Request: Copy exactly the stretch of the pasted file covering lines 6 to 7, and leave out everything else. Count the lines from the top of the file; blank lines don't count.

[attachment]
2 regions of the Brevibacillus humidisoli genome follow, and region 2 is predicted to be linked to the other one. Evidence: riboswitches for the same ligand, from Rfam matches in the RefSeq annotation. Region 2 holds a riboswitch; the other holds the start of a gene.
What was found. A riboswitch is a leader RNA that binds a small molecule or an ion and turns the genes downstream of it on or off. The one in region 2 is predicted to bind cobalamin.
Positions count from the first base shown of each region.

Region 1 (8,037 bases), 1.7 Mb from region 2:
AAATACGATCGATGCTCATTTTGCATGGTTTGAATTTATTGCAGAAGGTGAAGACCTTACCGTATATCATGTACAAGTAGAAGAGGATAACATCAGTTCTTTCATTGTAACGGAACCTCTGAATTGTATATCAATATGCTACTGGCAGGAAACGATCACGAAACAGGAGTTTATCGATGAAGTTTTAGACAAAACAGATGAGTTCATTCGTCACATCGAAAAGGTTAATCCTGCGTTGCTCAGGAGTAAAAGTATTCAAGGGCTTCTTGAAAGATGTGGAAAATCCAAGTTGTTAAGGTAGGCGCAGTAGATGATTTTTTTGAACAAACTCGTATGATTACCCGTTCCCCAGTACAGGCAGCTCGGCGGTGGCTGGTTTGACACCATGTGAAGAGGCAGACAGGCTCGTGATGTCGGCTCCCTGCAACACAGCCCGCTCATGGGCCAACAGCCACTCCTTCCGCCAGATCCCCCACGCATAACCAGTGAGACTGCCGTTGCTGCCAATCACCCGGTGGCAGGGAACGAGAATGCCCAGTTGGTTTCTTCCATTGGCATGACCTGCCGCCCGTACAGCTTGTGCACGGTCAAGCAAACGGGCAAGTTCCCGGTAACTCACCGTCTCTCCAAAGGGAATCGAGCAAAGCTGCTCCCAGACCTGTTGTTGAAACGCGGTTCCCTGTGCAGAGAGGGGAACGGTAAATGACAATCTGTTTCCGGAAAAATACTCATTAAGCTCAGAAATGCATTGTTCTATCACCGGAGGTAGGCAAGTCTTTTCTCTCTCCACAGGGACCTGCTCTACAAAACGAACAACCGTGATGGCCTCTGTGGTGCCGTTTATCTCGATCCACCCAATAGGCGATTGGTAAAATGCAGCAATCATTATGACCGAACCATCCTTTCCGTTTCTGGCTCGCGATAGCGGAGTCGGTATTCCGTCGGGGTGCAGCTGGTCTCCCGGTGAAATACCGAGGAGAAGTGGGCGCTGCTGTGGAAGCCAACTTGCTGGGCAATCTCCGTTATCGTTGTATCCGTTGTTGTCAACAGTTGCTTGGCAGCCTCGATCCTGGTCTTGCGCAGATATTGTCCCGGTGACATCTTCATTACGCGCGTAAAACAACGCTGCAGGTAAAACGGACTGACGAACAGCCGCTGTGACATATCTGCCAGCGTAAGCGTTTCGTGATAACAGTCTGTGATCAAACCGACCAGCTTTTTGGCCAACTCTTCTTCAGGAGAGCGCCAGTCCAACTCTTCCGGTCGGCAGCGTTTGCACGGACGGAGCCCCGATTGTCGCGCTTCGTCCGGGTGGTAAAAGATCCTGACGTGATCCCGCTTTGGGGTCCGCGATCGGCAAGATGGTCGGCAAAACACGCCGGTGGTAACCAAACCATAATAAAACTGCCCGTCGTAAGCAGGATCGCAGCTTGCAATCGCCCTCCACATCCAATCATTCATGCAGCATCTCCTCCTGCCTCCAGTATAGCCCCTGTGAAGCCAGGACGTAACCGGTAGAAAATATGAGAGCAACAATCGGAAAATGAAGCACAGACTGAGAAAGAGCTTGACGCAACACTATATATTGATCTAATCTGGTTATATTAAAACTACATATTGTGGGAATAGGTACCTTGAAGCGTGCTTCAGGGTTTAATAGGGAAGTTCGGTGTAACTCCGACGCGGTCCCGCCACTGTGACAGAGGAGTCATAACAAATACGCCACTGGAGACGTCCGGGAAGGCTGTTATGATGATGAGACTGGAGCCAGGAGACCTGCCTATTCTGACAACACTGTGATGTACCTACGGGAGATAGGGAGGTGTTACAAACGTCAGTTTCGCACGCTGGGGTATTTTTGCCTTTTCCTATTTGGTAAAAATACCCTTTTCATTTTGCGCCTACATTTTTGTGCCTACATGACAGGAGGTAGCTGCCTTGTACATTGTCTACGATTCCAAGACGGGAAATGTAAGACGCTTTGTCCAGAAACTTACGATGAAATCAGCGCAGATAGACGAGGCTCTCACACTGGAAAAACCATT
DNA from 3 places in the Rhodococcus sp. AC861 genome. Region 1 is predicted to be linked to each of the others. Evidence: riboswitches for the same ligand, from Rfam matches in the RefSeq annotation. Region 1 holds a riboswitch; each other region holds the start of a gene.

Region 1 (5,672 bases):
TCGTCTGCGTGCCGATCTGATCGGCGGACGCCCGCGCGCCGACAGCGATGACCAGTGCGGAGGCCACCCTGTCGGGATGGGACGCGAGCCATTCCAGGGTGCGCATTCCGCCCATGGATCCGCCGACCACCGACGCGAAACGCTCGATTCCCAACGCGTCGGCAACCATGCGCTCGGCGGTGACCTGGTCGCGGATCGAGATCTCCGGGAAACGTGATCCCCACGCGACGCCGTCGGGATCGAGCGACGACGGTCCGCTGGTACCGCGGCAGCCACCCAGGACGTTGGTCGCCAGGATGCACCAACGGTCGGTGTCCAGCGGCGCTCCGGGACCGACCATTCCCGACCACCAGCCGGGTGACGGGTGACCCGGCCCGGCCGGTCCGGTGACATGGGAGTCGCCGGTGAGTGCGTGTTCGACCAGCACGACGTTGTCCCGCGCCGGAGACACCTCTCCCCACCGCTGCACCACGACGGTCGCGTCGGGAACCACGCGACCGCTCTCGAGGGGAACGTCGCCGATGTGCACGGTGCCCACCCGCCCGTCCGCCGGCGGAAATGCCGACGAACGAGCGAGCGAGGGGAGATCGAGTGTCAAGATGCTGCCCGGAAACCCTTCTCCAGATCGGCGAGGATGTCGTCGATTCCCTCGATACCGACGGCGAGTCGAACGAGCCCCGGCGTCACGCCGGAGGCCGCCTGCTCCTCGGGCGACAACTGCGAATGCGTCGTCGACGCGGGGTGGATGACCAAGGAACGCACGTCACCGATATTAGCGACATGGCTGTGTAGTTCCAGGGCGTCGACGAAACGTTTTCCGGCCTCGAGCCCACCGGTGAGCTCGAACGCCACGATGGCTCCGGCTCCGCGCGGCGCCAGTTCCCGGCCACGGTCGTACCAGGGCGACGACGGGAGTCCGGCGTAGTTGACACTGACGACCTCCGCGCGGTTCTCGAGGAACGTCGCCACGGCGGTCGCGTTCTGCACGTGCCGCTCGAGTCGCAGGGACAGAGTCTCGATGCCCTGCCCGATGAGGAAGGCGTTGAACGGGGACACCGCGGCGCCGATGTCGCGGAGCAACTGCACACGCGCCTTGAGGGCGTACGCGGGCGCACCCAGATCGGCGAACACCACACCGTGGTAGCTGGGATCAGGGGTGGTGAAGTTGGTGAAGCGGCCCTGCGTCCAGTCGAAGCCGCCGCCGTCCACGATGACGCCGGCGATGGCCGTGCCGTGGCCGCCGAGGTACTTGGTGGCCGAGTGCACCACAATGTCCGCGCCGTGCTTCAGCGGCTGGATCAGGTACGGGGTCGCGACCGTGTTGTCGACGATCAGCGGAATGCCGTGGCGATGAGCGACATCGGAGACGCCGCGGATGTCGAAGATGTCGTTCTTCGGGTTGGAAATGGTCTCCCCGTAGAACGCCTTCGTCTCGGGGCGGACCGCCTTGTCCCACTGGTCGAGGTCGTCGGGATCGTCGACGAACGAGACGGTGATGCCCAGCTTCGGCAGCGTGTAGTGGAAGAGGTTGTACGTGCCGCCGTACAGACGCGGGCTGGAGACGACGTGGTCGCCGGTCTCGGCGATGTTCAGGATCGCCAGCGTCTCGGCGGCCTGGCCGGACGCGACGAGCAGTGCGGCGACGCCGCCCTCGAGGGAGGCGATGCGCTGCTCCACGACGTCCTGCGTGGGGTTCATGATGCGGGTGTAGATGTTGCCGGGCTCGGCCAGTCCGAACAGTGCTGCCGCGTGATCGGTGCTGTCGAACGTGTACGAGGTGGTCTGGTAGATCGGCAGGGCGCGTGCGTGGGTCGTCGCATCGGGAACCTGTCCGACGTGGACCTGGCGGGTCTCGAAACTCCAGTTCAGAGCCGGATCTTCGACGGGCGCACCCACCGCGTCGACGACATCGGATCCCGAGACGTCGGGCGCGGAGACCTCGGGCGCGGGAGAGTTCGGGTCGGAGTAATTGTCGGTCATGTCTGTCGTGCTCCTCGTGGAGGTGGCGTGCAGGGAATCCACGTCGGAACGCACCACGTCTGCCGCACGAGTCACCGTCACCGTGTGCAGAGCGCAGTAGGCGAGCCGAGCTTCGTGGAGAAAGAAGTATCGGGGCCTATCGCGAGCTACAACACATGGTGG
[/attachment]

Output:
DNA from 3 places in the Rhodococcus sp. AC861 genome. Region 1 is predicted to be linked to each of the others. Evidence: riboswitches for the same ligand, from Rfam matches in the RefSeq annotation. Region 1 holds a riboswitch; each other region holds the start of a gene.

Region 1 (5,672 bases):